Throughout the years the University of Nevada, Reno has received much scrutiny over the parking situation on campus.
The Associated Students of the University of Nevada College of Liberal Arts Senator, Haley Rowe, is taking on the issue of parking to write legislation to bring before the administration to improve student parking. The first step in the writing process was the creation of a survey.
“The purpose of this survey was to gauge how students were feeling, what kind of financial burden it had put on them,” said Rowe. “Parking deals with so much revenue and it is very hard to make changes where money is involved, so I need solid evidence.”
The survey amassed over 600 responses from students.
Of those surveyed nearly 50 percent said they do have a parking pass. Of those who do not have one, 85 percent said they are too expensive, with only two percent saying that they do not have a car.
“That showed that we are a campus who does use their cars,” Rowe said. “This was my biggest piece of evidence that I needed.”
Over 60 percent claimed that they could not always find parking in the lot that they purchased for. This could lead to students potentially being late for classes or receiving parking fines.
Approximately 380 students, or 58 percent, claimed that they have received a parking fine on campus due to illegal parking or parking in their unassigned lot. The average parking fine per person was $212 according to Rowe.
In 2019, UNR Parking Servicescollected over $1 million dollars in parking citations alone. With the university Parking Services being an independent entity, they rely on the payments from citations and parking passes to pay for their annual budgets and fees.
“I had a lot of female identifying students contact me and tell me that they could not afford to park closer, so it forced them to park further,” Rowe said. “This led to them feeling very uncomfortable walking to their cars.”
With the closer parking spots being more expensive, it leads to students being forced to park further. Over 10,000 parking passes are sold each year, with only approximately 600 spare spaces.
Silver lot passes cost the second most at $496, and span across most of campus with fifteen numbered lots. Silver lots are the highest in demand and are currently sold out this year. Green, costing the least at $286, is located furthest north from the Nevada Historical Society to McCarran Blvd.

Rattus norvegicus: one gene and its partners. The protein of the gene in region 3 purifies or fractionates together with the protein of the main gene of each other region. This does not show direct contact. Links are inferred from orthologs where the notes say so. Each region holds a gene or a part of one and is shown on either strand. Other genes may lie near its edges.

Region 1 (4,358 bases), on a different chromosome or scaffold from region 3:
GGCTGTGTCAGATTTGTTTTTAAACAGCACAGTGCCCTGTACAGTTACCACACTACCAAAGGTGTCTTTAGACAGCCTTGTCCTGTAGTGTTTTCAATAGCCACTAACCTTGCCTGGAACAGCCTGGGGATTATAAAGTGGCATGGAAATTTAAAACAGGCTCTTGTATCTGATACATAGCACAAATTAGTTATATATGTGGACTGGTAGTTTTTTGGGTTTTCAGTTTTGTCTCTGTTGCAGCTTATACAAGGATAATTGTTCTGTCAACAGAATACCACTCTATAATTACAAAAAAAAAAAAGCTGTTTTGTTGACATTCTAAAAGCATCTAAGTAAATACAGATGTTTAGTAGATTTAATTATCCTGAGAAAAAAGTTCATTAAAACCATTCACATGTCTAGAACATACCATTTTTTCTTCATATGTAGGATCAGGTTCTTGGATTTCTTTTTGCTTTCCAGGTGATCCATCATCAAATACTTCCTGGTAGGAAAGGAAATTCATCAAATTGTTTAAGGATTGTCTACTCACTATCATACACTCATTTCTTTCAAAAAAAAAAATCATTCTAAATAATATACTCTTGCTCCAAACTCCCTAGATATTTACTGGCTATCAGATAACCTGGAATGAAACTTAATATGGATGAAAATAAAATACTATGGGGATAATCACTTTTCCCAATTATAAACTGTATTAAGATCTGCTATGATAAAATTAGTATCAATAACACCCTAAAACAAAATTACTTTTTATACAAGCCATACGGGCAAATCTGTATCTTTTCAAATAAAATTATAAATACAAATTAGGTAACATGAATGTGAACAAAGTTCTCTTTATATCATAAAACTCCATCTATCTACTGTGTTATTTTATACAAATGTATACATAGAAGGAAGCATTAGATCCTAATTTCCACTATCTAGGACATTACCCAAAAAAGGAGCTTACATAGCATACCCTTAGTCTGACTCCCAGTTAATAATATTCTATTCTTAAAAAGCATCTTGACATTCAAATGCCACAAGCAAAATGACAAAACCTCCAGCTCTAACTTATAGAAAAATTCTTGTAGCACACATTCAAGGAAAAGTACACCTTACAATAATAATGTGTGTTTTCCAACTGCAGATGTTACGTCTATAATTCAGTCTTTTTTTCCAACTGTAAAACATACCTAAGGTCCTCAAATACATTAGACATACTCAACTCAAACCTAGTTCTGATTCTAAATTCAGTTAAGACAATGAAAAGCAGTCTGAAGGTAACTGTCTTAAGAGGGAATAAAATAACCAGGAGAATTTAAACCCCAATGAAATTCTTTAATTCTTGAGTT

As Rowe works with administration, she would consider any small improvement a major win. This would include a small reduction in parking fees, one free parking lot or more options for parking passes.
“I feel like UNR is doing really well in trying to be progressive and show all of the good programs they offer to students, but parking is where they falter,” Rowe said. “I don’t want us to hold onto this idea of free parking just because we are used to it.”
Other universities in Nevada such as University of Nevada, Las Vegas and Truckee Meadows Community College, offer ample free parking for students.
In an attempt to satisfy student needs, UNR announced a new seven story parking structure in June of 2020, that will provide more than 800 new spaces for students.
The structure will be located at the south end of campus off of Lake and Ninth St. In addition, there will be an ADA compliant skybridge for pedestrians connecting to the fourth floor of the structure.
The new structure is the first part of UNR’s project entitled the Gateway District. This is the university’s plan to create a small neighborhood for students towards the south end of campus.
The reason for this new district was to make room for the university’s rapidly growing community. There are currently three designs planned for Gateway. These include the parking structure, a new life science building and a new business building.
Costs for the parking structure are projected to be $32.2 million. All revenue will be coming from the parking passes sold on campus. In response, the university increased the cost of parking passes in 2019. According to parking services, this is the first increase in prices since 2011.
There will only be 40 parking spots available that do not require a permit. Consequently, these spots are still paid hourly.
The early stages of construction have already started on Virginia Street as of Aug. 5, and are expected to be finished by spring 2022.
Emerson Drewes can be reached at firstname.lastname@example.org or on Twitter at @NevadaSagebrush.